• The Chinese virtually never used War Elephants in their armies. It is highly unclear as to how such an uncommon piece got into the war game. On the other hand, the Indian armies used all of divisions (King, General/Minister, Cavalry, Chariot/Boat, Elephant, Infantry) represented by the chess pieces.
  • The movements of the pieces is significantly different. Especially because of the fact that The Chinese chess has the King inside a castle and two guards that cannot move out. There is no piece equivalent to the cannon. There is also no pawn conversion or progression.
  • You simply cannot rule out the differences n pieces. 5 pawns in Chinese chess and 8 in Indian Chess. Cannon in Chinese chess. Queen/General/Minister in Indian chess.
  • Although there is no evidence to suggest that chess was played before the 600s AD era, there is definitive evidence to explicitly state that India had games before that can be considered to be forerunners to chess.
  • There are significant mentions to the games of Chaturanga and Chaturaji in ancient Indian literature. Refer to Mahabharata Book 4 (1st Section) here

Please refer to this article for a full and clear explanation of my arguments. Origins of Chess

Wikipedia should acknowledge the contributions made by Chinese chess, but it cannot in any way deny the facts that chess was invented in India. It is possible that the Chinese and Indian chess have a common history and connection, but no one can in any way claim that chess was invented outside of India.

Darkness1089 22:37, 22 December 2006 (UTC)

The Pesian Youths Picture HAS to be removed[edit]

Although the article says that the most commonly agreed upon place for the origin of chess is India, this picture of Persian Youths is VERY VERY misleading. It is only fair that that picture is moved down to somewhere else and the picture is replaced with a picture of ancient Indian chess players or chess games.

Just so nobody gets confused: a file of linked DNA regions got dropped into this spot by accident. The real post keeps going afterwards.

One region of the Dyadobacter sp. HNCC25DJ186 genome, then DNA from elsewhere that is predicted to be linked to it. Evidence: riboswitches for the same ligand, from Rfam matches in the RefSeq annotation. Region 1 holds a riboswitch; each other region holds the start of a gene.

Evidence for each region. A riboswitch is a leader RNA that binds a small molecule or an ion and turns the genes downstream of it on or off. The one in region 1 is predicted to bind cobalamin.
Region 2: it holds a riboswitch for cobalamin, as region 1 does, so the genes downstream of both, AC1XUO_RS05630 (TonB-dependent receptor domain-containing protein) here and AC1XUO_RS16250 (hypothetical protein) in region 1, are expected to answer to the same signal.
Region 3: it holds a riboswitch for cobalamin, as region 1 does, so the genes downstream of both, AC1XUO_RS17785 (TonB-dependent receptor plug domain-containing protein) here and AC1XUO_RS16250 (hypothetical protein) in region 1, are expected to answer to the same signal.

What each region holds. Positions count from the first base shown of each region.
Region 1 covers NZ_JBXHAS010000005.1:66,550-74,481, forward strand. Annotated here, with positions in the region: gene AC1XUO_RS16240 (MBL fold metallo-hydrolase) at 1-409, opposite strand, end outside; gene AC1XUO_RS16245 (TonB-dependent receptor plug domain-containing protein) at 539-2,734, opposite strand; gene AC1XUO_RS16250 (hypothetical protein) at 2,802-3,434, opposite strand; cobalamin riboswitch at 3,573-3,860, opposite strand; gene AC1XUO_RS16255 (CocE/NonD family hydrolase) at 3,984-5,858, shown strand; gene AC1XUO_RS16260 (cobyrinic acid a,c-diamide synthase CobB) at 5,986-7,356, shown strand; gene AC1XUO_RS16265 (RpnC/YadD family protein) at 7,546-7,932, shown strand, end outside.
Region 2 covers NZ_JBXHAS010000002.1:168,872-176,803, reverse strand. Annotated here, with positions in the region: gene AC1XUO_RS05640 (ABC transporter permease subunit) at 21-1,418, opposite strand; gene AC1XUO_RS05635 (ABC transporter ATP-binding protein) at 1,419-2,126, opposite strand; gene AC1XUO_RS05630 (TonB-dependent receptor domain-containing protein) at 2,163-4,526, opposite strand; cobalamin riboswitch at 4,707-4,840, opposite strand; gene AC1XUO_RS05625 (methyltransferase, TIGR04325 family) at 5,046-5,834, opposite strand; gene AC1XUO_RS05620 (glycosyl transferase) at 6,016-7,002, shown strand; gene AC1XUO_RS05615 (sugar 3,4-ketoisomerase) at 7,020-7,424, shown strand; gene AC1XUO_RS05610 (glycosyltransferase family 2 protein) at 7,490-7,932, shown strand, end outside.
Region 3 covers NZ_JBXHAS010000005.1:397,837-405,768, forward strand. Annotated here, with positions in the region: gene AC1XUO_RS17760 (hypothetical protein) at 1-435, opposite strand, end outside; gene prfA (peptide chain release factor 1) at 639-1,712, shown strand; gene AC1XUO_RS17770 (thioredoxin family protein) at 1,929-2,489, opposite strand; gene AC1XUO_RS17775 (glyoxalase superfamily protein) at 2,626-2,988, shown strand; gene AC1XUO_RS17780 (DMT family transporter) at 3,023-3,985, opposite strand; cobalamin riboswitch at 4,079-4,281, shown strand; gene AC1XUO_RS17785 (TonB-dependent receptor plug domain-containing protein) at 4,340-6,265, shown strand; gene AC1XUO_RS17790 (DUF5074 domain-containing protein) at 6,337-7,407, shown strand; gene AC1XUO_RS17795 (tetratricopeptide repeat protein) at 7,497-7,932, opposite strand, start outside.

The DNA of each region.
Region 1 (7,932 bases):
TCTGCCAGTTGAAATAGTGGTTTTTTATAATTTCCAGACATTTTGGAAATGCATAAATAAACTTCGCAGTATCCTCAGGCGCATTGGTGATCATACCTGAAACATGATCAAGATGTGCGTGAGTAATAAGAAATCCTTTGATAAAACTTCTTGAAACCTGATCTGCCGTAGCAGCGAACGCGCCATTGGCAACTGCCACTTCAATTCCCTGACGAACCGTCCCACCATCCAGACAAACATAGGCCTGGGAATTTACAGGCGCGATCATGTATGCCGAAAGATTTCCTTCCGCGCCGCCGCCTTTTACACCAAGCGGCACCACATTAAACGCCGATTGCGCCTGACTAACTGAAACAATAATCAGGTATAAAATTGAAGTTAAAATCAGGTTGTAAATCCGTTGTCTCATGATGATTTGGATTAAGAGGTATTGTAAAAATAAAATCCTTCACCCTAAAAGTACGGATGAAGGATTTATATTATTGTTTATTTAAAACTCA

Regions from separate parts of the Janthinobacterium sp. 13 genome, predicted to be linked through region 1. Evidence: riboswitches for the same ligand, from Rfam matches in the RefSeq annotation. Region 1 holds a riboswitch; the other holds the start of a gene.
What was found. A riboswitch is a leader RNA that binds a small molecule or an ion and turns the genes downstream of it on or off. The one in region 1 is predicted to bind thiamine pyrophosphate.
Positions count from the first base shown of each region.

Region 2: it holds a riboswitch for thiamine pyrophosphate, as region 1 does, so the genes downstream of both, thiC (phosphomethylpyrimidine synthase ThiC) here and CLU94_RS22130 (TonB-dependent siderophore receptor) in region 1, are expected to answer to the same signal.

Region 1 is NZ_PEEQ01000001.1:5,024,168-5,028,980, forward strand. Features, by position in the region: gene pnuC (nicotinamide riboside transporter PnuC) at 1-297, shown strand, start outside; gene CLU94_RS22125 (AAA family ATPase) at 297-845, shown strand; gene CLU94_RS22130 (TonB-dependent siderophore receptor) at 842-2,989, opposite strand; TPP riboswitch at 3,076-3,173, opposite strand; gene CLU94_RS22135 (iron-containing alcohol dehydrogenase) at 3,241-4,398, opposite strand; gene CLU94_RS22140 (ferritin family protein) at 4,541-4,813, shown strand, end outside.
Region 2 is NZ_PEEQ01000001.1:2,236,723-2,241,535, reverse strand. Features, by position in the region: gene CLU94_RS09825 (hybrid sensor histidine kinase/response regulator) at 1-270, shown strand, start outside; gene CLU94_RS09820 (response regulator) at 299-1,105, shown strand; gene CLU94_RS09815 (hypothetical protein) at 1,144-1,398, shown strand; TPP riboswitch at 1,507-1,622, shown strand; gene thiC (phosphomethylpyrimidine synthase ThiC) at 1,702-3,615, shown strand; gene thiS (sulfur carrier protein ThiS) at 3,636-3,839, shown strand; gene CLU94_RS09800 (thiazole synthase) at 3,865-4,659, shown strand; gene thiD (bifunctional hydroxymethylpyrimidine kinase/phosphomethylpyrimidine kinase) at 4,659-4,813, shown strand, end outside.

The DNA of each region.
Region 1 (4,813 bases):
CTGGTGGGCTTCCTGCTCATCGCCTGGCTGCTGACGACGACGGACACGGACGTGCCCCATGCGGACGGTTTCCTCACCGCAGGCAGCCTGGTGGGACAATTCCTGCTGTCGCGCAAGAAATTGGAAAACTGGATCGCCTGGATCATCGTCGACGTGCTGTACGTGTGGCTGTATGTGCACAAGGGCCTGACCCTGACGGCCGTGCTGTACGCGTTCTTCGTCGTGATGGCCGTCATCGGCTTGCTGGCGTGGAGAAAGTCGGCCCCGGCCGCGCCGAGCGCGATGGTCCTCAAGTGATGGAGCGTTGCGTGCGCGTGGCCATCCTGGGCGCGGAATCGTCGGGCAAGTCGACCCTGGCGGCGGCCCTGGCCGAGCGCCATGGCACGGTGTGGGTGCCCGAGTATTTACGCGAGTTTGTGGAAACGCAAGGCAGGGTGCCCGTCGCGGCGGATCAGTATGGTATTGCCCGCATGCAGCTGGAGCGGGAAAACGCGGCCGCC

Wikipedia is contradicting itself by saying chess was invented in India and displaying a picture claiming Persian invention of the game of chess. There is a very famous painting showing Radha and Krishna playing chess. This will truly convey the message that the game of chess is deeply rooted to Indian culture and will fairly acknowledge the contributions the people of India have made to the modern world.

Darkness1089 22:38, 22 December 2006 (UTC)

I agree with the picture suggestion but not becuase I am a pro Indian supported like yourself. Anyway if the word "check mate" comes from Persian, what does "check" mean anyway? In Persian would it not be nonsensical? 11:31, 19 March 2007 (UTC)

Arbitary deletion of information is POV[edit]


The neutral point of view is a means of dealing with conflicting views. The policy requires that, where there are or have been conflicting views, these should be presented fairly. None of the views should be given undue weight or asserted as being the truth, and all significant published points of view are to be presented, not just the most popular one. It should also not be asserted that the most popular view or some sort of intermediate view among the different views is the correct one. Readers are left to form their own opinions.